The vigilance of Catholic teachers with regard to the agenda for the NUT Conference (Abolition of Church Schools) is commendable (January 17 and 24). The interest aroused by the correspondence is considerable, if my telephone is anything to go by, so I should be grateful if you would allow me to set out the facts.
The resolution was submitted by one local association (out of over 600) viz. Nottingham. In all 238 resolutions were sent in. Local associations have to vote for six resolutions which they think should have priority. The final agenda will be based on these returns and will be published in 'The Teacher' (organ of the NUT) in due course — as was the list of resolutions. It is unusual for more than about twenty resolutions to reach the stage of debate.
The resolution referred to is, therefore, not policy and its chances of being discussed are doubtful. If it should reach the "Top Twenty" Catholic teachers can blame themselves. The only effective action against the proposers of such resolutions is to join the union and attend meetings regularly. This would be far more effective than writing letters to the press.
Edward M. Brash, NUT Executive, past president of CTF, Head of RI, Garston RC Primary School, Liverpool 19 14 Gwydrin Road, Calderstones,
In your last two issues you printed letters referring to resolutions submitted by local branches for consideration at the NUT annual conference at Eastertide. May I make two ,observations:
1—These resolutions serve as a salutary warning to those Catholics who complacently believe that the attacks on our schools are unreal and do not present a serious problem. One of the major activities of the Catholic Teachers' Federation Over the past few years has been
to draw attention to these attacks and to provide advice and information on how to deal with them,
2—The procedural aspect should be considered. Not every resolution put forward reaches the conference for debate. Every local NUT association is asked to nominate a limited number of resolutions, in order of priority, which it considers most important. Catholic teachers, who are members of the NUT — and there are many including the NUT president — should attend the next meetings of their associations and by their argument and influence make sure that these resolutions get the short shrift they deserve.
Peter Carney Hon Secretary, Catholic Teachers' Federation.
'Edenvale,' Stone Road, Tittensor, Stoke-on-Trent.
I have read the 'letters about the National Union of Teachers and certain motions for its national conference. with interest and in despair.
I am the deputy head of a comprehensive school (not a Church school) and I have been an active member of the N.U.T. at local and county level since returning to teaching after the 1939-45 war.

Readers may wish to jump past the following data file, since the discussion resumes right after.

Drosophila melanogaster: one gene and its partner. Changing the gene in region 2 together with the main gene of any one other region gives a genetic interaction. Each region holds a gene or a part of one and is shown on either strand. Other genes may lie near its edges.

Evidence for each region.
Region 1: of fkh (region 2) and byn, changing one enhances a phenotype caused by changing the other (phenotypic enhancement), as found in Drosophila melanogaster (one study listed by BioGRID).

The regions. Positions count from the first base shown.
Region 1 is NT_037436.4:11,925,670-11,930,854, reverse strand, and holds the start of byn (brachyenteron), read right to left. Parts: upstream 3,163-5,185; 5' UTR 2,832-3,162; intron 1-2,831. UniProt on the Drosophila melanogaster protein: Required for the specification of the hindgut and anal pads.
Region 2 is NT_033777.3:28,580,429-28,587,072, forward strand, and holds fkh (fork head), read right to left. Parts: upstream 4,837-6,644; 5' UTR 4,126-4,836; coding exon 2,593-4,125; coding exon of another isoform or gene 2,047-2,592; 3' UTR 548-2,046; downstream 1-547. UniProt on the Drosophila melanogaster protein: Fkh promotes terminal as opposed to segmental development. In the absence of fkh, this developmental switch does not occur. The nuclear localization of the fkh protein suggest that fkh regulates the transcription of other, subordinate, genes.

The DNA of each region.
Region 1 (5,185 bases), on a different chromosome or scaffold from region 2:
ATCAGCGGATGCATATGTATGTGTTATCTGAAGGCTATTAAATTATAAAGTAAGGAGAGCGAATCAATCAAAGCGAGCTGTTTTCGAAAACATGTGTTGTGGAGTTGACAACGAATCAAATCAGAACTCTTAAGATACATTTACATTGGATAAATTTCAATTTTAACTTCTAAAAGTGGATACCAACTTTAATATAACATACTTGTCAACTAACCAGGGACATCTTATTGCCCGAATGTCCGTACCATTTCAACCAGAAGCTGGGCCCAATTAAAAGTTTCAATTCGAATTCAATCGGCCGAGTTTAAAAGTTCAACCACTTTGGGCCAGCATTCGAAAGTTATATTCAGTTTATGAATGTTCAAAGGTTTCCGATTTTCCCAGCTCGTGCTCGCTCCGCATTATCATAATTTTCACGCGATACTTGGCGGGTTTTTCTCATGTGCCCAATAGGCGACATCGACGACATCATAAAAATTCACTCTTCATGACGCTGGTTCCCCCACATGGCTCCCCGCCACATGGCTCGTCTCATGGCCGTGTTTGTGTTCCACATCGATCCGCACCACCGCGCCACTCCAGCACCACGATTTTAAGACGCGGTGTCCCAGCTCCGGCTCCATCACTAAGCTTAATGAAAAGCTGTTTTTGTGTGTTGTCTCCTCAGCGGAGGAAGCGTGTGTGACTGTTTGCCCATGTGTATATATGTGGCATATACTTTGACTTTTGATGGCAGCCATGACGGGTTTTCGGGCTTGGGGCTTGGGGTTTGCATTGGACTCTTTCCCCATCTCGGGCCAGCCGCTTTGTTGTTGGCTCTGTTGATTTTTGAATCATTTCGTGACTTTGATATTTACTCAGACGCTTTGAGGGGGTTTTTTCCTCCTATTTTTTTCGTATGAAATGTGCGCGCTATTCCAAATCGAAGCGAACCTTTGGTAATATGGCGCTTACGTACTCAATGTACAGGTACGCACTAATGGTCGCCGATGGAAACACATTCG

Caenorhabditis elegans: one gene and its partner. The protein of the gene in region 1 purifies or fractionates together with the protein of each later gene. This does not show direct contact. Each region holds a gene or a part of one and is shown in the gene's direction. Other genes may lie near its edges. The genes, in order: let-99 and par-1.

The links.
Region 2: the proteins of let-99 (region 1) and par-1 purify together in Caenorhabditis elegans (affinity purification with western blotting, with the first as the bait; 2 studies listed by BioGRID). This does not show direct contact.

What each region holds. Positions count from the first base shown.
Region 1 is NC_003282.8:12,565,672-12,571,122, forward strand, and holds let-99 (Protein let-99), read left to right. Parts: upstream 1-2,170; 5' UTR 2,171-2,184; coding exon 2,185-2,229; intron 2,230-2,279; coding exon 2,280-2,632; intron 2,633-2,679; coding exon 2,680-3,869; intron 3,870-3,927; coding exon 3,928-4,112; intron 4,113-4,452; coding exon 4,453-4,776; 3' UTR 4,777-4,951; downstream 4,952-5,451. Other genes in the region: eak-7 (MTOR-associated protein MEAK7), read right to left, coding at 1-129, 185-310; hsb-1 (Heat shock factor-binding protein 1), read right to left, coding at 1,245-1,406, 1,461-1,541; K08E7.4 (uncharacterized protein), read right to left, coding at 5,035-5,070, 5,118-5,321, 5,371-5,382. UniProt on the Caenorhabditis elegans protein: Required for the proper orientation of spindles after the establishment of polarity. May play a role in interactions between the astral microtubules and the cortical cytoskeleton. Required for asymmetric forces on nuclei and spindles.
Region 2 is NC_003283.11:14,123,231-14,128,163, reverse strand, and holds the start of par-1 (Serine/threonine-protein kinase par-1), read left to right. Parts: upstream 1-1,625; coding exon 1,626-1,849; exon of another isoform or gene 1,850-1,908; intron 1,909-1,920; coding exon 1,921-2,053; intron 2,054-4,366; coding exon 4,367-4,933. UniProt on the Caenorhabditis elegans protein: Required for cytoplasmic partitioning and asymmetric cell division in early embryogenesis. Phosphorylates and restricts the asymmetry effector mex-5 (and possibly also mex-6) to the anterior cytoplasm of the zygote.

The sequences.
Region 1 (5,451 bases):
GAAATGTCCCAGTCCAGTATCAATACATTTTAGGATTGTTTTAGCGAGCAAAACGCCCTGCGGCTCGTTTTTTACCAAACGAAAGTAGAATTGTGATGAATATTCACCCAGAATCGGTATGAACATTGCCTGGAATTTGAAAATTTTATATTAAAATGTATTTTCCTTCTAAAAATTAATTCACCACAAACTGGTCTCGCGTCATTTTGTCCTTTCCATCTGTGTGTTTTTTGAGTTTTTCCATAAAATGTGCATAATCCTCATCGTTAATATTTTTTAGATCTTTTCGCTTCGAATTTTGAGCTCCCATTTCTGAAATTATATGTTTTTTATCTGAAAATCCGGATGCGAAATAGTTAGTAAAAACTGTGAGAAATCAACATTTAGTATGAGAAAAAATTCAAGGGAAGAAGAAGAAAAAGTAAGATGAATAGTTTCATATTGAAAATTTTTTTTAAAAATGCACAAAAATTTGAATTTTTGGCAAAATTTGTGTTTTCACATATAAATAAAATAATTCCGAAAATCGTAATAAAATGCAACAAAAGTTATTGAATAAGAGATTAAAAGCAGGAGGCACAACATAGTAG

Instead of writing to the Catholic press, Catholic — and for that matter, all Christian — teachers in the NUT should simply adhere to the Papal letters on labour and labour relations and become active in their unions.
Instead, one finds that Catholic teachers from Catholic schools all too often are absent from union meetings and rarely are found in union office. Hence motions such as those referred to. .
It is quite an easy matter to make sure that such motions, if one objects so strongly to them, never reach the conference floor, One attends one's local association meetings and so votes that they obtain no priority at all. This is more effective than writing to the "papers."
Not infrequently such motions are drawn up, passed by a local association, and submitted to conference by a mere handful of members. This of course is what happens at most union meetings of every type and at all levels. Power is in the hands of the activists. At my own association there are usually only two Catholics present — neither of us from Catholic schools.
The answer, and the remedy, is therefore simple. Become active in your local teachers' union — NUT or NAS or AMA or what have you.
This year's National President of the NUT is a Catholic, following worthily in Mr Exworthy's footsteps. It has always seemed to me that their example is to be admired and followed. One suspects that their influence is greater in union decision-making and policy projection than writing letters to the press — even the Catholic press.
"Thorn How," T. Davy St Bridget's Lane, Egremont, Cumbria,
May I, as the originator of the correspondence on Catholic one-parent families, be allowed the courtesy of your columns to ask Mrs Cynthia Ingrouille (January 24) exactly what would be the purpose of the inquiry that the Catholic Renewal Movement intends to hold on the subject.
Naturally, I had hoped that my letter would have evoked a response from some society having episcopal approval. I hope, albeit with decreasing confidence, that it yet may. For I, for one, have no intention of allowing the Catholic Renewal Movement, so-called, the benefit of my experience, to use as ammunition in some campaign of their own against the hierarchy.
No, Sir, the response I look for is from the Catholic Marriage Guidance Council, the Catholic Parents and Electors Association, the KSC, the UCM, the CWL, the CYMS or the Legion of Mary, or some other Catholic Society that has proved its care for the Catholic family but has not until now entered this particular field.
(Name and address supplied.)
Nowhere have I seen it suggested that the Catholics of Great Britain should help the Archbishop of Canterbury with his appeal for funds for the restoration of his Cathedral.
I know we can give privately, but if, as a token of our love and goodwill, our hierarchy laid aside for once the burden of our own debts and requested their parishes to take up a collection for Canterbury Cathedral, a truly wonderful sum could be raised.
(Mrs) Ivy D. Fry Blackbirds, Scads Hill, Chislehurst Road, Peas Wood, Orpington, Kent